- For durable mutable bootloader data (including A/B/R metadata) – A409E16B-78AA-4ACC-995C-302352621A41
- For factory-provisioned read-only system data – F95D940E-CABA-4578-9B93-BB6C90F29D3E
- For factory-provisioned read-only boot loader data – 10B8DBAA-D2BF-42A9-98C6-A7C5DB3701E7
- For Fuchsia Volume Manager – 49FD7CB8-DF15-4E73-B9D9-992070127F0F
- For verified boot metadata (slot A/B/R) – 421A8BFC-85D9-4D85-ACDA-B64EEC0133E9 and
- For Zircon boot image (slot A/B/R) – 9B37FFF6-2E58-466A-983A-F7926D0B04E0.
As for Fuchsia legacy partitions, the GUIDs are as follows:
- For fuchsia-esp – C12A7328-F81F-11D2-BA4B-00A0C93EC93B
- For fuchsia-system – 606B000B-B7C7-4653-A7D5-B737332C899D
- For fuchsia-data – 08185F0C-892D-428A-A789-DBEEC8F55E6A
- For fuchsia-install – 48435546-4953-2041-494E-5354414C4C52
- For fuchsia-blob – 2967380E-134C-4CBB-B6DA-17E7CE1CA45D
- For fuchsia-fvm – 41D0E340-57E3-954E-8C1E-17ECAC44CFF5
- For Zircon boot image (slot A) – DE30CC86-1F4A-4A31-93C4-66F147D33E05
- For Zircon boot image (slot B) – 23CC04DF-C278-4CE7-8471-897D1A4BCDF7
- For Zircon boot image (slot R) – A0E5CF57-2DEF-46BE-A80C-A2067C37CD49
- For sys-config – 4E5E989E-4C86-11E8-A15B-480FCF35F8E6
- For factory-config – 5A3A90BE-4C86-11E8-A15B-480FCF35F8E6
- For boot loader – 5ECE94FE-4C86-11E8-A15B-480FCF35F8E6
- For guid-test – 8B94D043-30BE-4871-9DFA-D69556E8C1F3
- For verified boot metadata (slot A) – A13B4D9A-EC5F-11E8-97D8-6C3BE52705BF
- For verified boot metadata (slot B) – A288ABF2-EC5F-11E8-97D8-6C3BE52705BF
- For verified boot metadata (slot R) – 6A2460C3-CD11-4E8B-80A8-12CCE268ED0A
- For misc – 1D75395D-F2C6-476B-A8B7-45CC1C97B476
- For emmc-boot1 – 900B0FC5-90CD-4D4F-84F9-9F8ED579DB88 and
- For emmc-boot2 – B2B2E8D1-7C10-4EBC-A2D0-4614568260AD.
And, the single GUIDs for some other operating systems and utility software are as follows:
- As for the Haiku operating system, the GUID is 42465331-3BA3-10F1-802A-4861696B7521 for Haiku BFS.
- As for the OpenBSD operating system, the GUID for the data partition is 824CC7A0-36A8-11E3-890A-952519AD3F61.
- For the QNX operating system, the GUID is CEF5A9AD-73BC-4601-89F3-CDEEEEE321A1 for the Power-safe (QNX6) file system.
- The GUID for the partition of the Plan 9 operating system is C91818F9-8025-47AF-89D2-F030D7000C2C.
- For the PowerPC operating system, the GUID for PReP boot is 9E1A2D38-C612-4316-AA26-8B49521E5A8B.
- For freedesktop.org operating system, the GUID for shared boot loader configuration BC13C2FF-59E6-4262-A352-B275FD6F7172.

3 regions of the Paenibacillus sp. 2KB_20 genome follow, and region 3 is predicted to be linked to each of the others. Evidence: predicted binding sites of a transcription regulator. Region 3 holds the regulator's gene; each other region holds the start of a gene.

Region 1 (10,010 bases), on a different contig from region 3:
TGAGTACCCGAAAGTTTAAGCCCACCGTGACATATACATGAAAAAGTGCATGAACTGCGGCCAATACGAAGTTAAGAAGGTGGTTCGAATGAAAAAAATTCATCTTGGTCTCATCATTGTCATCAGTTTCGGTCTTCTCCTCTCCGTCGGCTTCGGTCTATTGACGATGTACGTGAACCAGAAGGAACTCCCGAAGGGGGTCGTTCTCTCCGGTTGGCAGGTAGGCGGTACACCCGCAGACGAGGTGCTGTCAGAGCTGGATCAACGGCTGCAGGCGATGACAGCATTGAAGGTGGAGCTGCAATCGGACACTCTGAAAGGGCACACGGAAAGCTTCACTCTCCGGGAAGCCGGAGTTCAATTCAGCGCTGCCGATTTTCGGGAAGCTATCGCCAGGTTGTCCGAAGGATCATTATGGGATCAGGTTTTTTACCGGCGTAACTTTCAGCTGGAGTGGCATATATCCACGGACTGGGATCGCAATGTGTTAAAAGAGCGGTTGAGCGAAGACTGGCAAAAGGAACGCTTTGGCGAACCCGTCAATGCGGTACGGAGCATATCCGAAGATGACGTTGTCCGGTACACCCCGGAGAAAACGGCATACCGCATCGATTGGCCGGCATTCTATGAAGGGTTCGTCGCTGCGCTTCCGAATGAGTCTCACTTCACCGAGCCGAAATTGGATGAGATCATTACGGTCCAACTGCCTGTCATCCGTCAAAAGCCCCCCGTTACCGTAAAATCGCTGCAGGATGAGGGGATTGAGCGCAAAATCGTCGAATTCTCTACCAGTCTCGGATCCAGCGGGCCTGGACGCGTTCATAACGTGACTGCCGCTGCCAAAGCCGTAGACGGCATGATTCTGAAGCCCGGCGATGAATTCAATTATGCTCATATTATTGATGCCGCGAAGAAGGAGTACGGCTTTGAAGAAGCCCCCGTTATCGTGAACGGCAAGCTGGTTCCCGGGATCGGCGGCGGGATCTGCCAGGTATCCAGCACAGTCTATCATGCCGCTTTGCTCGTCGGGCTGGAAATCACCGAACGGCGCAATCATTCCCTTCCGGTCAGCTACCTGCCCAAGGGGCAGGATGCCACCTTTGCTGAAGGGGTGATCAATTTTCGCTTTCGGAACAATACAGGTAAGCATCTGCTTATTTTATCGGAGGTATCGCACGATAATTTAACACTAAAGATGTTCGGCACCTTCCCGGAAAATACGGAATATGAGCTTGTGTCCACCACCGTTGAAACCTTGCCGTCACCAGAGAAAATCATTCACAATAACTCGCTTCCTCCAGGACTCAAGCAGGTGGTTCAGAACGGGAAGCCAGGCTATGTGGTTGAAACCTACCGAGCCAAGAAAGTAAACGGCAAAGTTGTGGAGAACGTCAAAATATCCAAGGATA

- As for Atari TOS operating system, the GUID for Basic data partition is 734E5AFE-F61A-11E6-BC64-92361F002671.
- For VeraCrypt open-source utility, the GUID for encrypted data partition is 8C8F8EFF-AC95-4770-814A-21994F2DBC8F.
- For OS/2, the GUID for the ArcaOS Type 1 partition is 90B6FF38-B98F-4358-A21F-48F35B4A8AD3.
- For the Storage Performance Development Kit or SPDK, the GUID for its block device is 7C5222BD-8F5D-4087-9C00-BF9843C7B58C.
- For barebox boot loaders, the GUID for barebox-state is 4778ED65-BF42-45FA-9C5B-287A1DC4AAB1.
- And, for the U-Boot boot loader, the GUID for the U-Boot environment is 3DE21764-95BD-54BD-A5C3-4ABE786F38A8.
Operating System Support
GPT supports different operating systems differently. For example, in the case of UNIX and UNIX-like operating systems, it supports both read and write operations as well as offers boot support.
On the other hand, for different versions of Windows operating systems, for some it supports both read and write operations and booting while in others it offers only read and write support.
Also, in some cases, to offer boot support, it has a few specific requirements. All of these are enlisted below.
As for the UNIX and UNIX-like operating systems, GPT offers read, write and boot support to these particular operating systems:
- Most x86 Linux distributions including Fedora 8+ and Ubuntu 8.04+
- Solaris and
However, for the MidnightBSD operating system family, it needs BIOS to offer boot support.
As for the Microsoft Windows 32-bit versions, GPT offers only read and write support to these specific operating systems:
- Windows Server 2003 SP1
- Windows Vista
- Windows Server 2008 and
- Windows 7.
However, for Windows 8, Windows 8.1, and Windows 10, it needs UEFI to offer boot support in addition to read and write support.
And as for the Microsoft Windows: 64-bit versions, GPT offers both read and write support as well as boot support to these following operating systems:
- Windows XP 64-Bit Edition Version 2002 for Itanium systems
- Windows XP 64-Bit Edition Version 2003
- Windows Server 2003
- Windows Server 2008 and
- Windows Server 2008 R2.
On the other hand, it offers read and write support but requires UEFI to offer boot support to the following operating systems depending on the platform:
- Windows Vista
- Windows 7
- Windows 8
- Windows Server 2012
- Windows 8.1
- Windows 10
- Windows Server 2016
- Windows Server 2019
- Windows Server 2022 and
- Windows 11.
And, depending on the platform used, it offers only read and write support to Windows XP Professional x64 Edition Windows Server 2003.
Now, with all the technicalities, features and requirements explained, you must have understood what a GPT partitioning scheme actually is.
However, to make a decisive choice, you will also need to know the uses, advantages and disadvantages of this particular partitioning style, which brings to the next sections of the article.
Most of the users now are more inclined toward using the GPT based disks because it allows growth.
This is due to the fact that the larger number of partitions on a GPT disks eliminates the constraints of temporary partition schemes which is so common in MBR or Master Boot Record based disks.
Another significant use of the GPT disk partition scheme is seen by the data critical platforms.